After decades spent in a tax no-man’s-land, their pleas for a solution ignored by the Irish Department of Foreign Affairs, a group of long-time local staff members at the Irish Consulate in New York face the prospect of retiring on a pittance in comparison to their counterparts elsewhere.
Throughout their time with the Consulate, the local staff members who emigrated from Ireland and later became US citizens have been precluded from paying to the US tax and social security systems. Nor have they been included in Ireland’s pension system.
The alleged failure by the Irish government to make social security payments for these employees will result in a greatly reduced amount of funds available to them once they retire.
Some local staff (as opposed to diplomatic staff) at other Irish Consulates across the US have been afforded access to preferable pension arrangements. When the New York staff, many of whom are approaching retirement age, realized the bleak circumstances they would be facing, they attempted to raise the issue with the Department of Foreign affairs but have been largely dismissed.
As employees of a foreign government, they cannot have their case heard under US law, so Shane Humpries, the attorney representing them, advised they look into joining the Office and Professional Employees International Union.
Their request to join the union must first be approved by the Irish government, which has declined to respond for close to one year.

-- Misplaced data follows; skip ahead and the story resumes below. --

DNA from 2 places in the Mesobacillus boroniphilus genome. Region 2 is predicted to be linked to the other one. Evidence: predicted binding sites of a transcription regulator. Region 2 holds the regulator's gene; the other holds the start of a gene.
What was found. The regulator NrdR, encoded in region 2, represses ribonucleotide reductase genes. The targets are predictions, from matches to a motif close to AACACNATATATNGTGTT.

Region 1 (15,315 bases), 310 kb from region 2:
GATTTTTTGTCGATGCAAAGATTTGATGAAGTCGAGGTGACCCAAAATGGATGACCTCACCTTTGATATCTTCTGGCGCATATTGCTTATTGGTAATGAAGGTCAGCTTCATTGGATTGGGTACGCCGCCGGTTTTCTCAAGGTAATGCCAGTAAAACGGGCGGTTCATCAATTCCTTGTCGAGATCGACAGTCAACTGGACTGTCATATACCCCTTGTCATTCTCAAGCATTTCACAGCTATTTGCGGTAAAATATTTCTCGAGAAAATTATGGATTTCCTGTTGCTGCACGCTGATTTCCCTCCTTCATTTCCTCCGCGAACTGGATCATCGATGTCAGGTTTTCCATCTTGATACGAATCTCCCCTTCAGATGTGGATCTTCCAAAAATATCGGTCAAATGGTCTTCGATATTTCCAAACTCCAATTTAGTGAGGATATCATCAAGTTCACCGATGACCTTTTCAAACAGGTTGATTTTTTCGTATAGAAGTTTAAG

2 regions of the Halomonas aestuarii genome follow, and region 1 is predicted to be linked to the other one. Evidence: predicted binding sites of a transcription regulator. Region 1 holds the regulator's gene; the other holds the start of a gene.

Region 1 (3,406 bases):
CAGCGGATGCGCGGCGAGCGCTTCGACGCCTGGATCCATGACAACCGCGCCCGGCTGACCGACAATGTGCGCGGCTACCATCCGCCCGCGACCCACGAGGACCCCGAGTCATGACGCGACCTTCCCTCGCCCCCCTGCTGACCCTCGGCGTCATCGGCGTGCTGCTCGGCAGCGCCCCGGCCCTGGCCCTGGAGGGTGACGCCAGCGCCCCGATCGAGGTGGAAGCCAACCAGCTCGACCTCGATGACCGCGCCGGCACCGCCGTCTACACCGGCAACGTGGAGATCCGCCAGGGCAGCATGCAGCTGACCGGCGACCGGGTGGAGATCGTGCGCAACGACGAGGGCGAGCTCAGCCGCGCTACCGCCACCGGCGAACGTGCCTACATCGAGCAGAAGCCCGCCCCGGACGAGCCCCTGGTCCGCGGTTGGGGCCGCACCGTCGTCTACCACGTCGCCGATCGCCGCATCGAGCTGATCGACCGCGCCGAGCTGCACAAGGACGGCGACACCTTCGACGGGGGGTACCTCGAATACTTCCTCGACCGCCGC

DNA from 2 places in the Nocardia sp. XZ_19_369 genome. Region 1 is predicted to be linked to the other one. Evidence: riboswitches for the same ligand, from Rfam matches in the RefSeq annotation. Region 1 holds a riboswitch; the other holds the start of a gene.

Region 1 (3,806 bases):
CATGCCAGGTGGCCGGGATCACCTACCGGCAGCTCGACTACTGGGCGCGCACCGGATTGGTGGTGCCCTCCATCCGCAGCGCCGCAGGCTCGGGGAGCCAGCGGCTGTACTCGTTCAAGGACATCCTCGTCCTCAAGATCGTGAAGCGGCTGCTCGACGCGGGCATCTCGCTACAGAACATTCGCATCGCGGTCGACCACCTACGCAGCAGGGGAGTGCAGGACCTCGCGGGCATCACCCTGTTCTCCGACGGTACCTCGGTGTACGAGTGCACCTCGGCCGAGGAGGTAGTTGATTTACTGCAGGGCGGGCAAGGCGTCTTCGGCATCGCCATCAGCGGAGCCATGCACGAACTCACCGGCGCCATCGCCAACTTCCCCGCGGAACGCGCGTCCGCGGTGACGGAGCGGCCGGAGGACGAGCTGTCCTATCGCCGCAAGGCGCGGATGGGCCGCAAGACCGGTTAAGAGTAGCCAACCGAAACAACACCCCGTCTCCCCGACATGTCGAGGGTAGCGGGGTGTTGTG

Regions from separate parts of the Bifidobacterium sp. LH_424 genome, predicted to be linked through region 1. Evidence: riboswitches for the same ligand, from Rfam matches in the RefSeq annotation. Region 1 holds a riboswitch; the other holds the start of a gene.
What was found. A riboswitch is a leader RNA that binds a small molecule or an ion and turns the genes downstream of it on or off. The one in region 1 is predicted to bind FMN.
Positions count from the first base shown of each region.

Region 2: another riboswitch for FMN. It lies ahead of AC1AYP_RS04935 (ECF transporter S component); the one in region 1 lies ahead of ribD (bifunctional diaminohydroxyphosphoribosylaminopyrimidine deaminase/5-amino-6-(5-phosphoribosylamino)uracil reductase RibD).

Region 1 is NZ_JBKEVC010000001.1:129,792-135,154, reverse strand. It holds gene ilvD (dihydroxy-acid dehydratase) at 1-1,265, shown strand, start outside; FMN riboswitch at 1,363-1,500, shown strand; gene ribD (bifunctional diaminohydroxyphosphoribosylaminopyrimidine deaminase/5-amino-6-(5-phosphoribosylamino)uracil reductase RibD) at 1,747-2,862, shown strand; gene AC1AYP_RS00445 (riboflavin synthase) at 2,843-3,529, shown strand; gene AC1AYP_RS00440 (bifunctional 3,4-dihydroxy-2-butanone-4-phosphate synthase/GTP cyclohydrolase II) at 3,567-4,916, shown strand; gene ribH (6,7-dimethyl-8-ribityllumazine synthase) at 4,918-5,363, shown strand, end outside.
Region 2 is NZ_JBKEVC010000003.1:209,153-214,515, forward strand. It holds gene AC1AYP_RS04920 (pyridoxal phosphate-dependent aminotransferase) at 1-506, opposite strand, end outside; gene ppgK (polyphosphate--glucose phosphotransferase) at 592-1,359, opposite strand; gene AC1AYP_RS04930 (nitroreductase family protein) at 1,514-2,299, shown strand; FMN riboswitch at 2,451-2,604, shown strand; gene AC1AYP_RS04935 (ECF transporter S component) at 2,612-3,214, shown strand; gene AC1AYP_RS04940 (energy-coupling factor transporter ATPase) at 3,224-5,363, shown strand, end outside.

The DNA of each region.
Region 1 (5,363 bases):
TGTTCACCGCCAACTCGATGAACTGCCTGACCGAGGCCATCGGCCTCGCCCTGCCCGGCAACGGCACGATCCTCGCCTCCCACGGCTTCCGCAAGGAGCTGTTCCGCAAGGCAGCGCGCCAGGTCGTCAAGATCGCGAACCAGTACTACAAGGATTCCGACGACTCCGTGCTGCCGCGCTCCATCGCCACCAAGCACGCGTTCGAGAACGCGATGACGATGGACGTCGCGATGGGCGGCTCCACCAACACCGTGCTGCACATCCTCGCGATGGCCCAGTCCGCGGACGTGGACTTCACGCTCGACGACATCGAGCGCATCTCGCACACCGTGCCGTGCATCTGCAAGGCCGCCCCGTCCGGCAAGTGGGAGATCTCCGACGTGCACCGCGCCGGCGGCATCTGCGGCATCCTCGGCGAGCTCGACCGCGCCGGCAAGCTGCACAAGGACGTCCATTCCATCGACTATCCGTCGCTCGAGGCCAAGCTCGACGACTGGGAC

The New York Daily News recently reported on their case, calling it “a bureaucratic quagmire that’s robbed them of a lifetime of retirement earnings — with no solution in sight.”
Seth Goldstein of the OPEIU said that he was surprised at the lack of response given the history of the Irish and the labor movement.
“There are many unions here in the city that were started by the Irish — and supported by the Irish,” he told the Daily News. “Given their history, this situation has come as a surprise. We can’t get an answer from the consul here in New York or the government in Ireland.”
Humphries told the newspaper that his clients have “fallen through a major crack in the system. With Social Security, it’s all about time spent paying in — you can’t make up 20 or 30 years lost. . . They are only eligible for a small pension in Ireland, one that’s so little they’d qualify for food stamps.”